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Sat Jun 7, 2014, 07:42 PM

A theory of jerks (by Eric Schwitzgebel)

http://aeon.co/magazine/being-human/if-youre-surrounded-by-idiots-guess-whos-the-jerk/

Are you surrounded by fools? Are you the only reasonable person around? Then maybe you’re the one with the jerkitude

Picture the world through the eyes of the jerk. The line of people in the post office is a mass of unimportant fools; it’s a felt injustice that you must wait while they bumble with their requests. The flight attendant is not a potentially interesting person with her own cares and struggles but instead the most available face of a corporation that stupidly insists you shut your phone. Custodians and secretaries are lazy complainers who rightly get the scut work. The person who disagrees with you at the staff meeting is an idiot to be shot down. Entering a subway is an exercise in nudging past the dumb schmoes.

We need a theory of jerks. We need such a theory because, first, it can help us achieve a calm, clinical understanding when confronting such a creature in the wild. Imagine the nature-documentary voice-over: ‘Here we see the jerk in his natural environment. Notice how he subtly adjusts his dominance display to the Italian restaurant situation…’ And second – well, I don’t want to say what the second reason is quite yet.

--- Snip ---

The moralising jerk is apt to go badly wrong in his moral opinions. Partly this is because his morality tends to be self-serving, and partly it’s because his disrespect for others’ perspectives puts him at a general epistemic disadvantage. But there’s more to it than that. In failing to appreciate others’ perspectives, the jerk almost inevitably fails to appreciate the full range of human goods – the value of dancing, say, or of sports, nature, pets, local cultural rituals, and indeed anything that he doesn’t care for himself. Think of the aggressively rumpled scholar who can’t bear the thought that someone would waste her time getting a manicure. Or think of the manicured socialite who can’t see the value of dedicating one’s life to dusty Latin manuscripts. Whatever he’s into, the moralising jerk exudes a continuous aura of disdain for everything else.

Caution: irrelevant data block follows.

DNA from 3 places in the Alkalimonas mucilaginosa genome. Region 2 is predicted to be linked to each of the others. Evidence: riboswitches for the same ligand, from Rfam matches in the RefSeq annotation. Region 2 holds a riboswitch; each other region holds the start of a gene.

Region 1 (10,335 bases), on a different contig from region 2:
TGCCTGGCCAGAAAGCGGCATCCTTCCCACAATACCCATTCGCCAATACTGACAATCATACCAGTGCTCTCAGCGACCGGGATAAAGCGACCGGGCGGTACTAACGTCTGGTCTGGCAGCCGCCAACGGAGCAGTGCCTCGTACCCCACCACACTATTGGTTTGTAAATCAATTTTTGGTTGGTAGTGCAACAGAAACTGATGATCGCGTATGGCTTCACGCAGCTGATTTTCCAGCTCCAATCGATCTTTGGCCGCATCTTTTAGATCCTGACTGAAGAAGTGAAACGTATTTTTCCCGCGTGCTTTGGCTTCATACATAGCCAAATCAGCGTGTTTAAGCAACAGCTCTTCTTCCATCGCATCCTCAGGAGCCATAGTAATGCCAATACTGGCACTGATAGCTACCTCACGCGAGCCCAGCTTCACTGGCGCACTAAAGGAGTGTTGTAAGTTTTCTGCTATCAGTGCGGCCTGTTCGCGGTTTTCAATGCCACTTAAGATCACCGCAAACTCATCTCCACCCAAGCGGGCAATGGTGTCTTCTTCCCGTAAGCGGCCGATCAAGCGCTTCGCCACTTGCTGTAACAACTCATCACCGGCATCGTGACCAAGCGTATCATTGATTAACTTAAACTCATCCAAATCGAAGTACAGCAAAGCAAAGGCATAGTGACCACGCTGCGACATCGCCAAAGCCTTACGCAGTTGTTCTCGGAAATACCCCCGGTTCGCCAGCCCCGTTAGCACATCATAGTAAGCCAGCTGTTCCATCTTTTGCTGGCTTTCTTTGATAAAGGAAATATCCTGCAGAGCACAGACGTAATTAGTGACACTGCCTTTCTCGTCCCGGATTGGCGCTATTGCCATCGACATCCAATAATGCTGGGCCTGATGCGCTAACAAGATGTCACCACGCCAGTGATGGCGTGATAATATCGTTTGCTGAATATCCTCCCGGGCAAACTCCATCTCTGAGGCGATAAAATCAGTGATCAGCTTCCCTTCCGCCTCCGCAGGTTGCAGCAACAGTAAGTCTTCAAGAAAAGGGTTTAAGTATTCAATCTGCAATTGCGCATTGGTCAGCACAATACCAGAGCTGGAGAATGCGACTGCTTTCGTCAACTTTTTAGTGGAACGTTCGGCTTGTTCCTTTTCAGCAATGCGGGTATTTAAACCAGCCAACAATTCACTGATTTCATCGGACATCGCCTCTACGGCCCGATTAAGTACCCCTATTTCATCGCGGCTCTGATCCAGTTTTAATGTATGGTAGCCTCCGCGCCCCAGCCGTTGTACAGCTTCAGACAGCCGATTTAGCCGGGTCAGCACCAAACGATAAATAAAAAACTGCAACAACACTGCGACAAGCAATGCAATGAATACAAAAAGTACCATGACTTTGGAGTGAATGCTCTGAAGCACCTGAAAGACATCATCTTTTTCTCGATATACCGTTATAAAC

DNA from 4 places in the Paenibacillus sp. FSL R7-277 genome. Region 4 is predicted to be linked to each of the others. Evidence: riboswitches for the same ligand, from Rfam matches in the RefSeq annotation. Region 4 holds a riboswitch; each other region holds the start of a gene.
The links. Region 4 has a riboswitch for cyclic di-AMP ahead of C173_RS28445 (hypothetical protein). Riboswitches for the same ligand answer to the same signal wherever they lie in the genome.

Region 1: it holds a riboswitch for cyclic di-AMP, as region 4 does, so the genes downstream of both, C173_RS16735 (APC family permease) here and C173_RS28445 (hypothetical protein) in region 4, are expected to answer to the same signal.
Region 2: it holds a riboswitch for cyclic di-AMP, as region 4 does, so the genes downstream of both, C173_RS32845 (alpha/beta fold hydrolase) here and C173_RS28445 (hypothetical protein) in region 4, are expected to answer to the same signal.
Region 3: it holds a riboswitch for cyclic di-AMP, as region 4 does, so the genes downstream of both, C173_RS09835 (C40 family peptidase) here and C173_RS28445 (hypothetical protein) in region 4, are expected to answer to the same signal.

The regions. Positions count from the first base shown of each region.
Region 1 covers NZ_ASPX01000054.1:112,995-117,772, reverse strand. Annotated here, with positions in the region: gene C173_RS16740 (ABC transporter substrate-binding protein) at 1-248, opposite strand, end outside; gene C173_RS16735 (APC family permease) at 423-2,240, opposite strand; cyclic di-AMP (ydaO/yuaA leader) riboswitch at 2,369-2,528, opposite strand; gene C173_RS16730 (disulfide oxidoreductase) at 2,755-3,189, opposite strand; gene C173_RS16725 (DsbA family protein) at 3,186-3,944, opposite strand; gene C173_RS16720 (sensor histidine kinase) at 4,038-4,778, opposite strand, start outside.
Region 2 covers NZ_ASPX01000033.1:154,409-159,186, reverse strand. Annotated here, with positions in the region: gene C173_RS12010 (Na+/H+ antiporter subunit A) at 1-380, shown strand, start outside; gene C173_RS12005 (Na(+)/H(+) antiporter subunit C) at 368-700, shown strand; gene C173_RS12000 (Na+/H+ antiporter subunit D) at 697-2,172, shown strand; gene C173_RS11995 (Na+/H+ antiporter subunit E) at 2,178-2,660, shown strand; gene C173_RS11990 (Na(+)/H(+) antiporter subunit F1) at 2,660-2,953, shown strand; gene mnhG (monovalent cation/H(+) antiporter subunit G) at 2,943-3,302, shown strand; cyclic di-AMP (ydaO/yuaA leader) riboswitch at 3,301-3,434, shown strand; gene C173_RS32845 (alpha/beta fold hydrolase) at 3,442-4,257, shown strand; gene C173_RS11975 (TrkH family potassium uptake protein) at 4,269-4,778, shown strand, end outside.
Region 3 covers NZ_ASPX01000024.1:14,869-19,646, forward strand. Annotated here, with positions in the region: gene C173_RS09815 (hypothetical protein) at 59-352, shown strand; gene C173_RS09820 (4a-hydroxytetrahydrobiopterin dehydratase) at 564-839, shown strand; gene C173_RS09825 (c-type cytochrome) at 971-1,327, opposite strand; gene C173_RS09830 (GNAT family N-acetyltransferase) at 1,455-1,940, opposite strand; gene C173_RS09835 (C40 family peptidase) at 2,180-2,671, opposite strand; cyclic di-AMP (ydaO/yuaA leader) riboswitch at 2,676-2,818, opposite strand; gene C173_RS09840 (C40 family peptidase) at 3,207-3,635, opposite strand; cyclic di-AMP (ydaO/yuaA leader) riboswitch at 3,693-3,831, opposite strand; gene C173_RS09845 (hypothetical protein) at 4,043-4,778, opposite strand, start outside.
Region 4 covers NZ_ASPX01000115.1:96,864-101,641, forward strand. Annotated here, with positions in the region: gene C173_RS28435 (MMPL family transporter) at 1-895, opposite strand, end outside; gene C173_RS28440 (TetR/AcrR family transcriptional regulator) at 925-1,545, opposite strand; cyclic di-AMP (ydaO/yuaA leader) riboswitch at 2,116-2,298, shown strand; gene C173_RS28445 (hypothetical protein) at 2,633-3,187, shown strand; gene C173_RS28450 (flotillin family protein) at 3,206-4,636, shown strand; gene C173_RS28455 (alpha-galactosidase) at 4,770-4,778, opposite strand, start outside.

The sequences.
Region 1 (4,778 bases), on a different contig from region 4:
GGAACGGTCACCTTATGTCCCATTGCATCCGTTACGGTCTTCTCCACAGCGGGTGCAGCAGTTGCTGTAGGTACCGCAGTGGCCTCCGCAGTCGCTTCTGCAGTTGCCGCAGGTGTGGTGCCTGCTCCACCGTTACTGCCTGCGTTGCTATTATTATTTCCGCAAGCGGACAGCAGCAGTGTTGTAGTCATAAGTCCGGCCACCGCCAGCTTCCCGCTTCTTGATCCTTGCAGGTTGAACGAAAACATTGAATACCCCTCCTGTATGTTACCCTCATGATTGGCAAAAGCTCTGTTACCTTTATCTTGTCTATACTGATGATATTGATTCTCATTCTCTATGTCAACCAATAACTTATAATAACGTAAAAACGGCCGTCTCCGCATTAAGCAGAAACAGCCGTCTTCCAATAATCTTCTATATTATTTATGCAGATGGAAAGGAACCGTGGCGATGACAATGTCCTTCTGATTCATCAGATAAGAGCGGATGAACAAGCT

--- Snip ---

Interesting tangential comment in here as well; I never knew the source of the word jerkwater: "The jerk-as-fool usage seems to have begun as a derisive reference to the unsophisticated people of a ‘jerkwater town’: that is, a town not rating a full-scale train station, requiring the boiler man to pull on a chain to water his engine."

http://aeon.co/magazine/being-human/if-youre-surrounded-by-idiots-guess-whos-the-jerk/

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Reply A theory of jerks (by Eric Schwitzgebel) (Original post)
petronius Jun 2014 OP
DonCoquixote Jun 2014 #1
Warpy Jun 2014 #2
excringency Jun 2014 #4
phantom power Jun 2014 #3

Response to petronius (Original post)

Sun Jun 8, 2014, 01:29 AM

1. a great quote for democrats

"And in social battles, the sweetheart will always have some disadvantages: the sweetheart’s talent for seeing things from his opponent’s perspective deprives him of bold self-certainty, and he is less willing to trample others for his ends. Social movements sometimes do well when led by a moralising jerk. I will not mention specific examples, lest I err and offend."

In other words, Barack tires to be a sweetheart, and as a result, gets trampled. Demcorats try to be fair, we get trampled, unles we have a jerk leading us like Bill Clinton.

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Response to Warpy (Reply #2)

Sun Jun 8, 2014, 10:21 AM

4. I was assigned

this book in a graduate seminar. When it came time to discuss this book my cohorts analyzed me through the lens of this work. Their findings, I am not an asshole, but I do have great potential.

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Response to petronius (Original post)

Sun Jun 8, 2014, 10:14 AM

3. I prefer "asshole" but I suppose "jerk" is safe for mixed company

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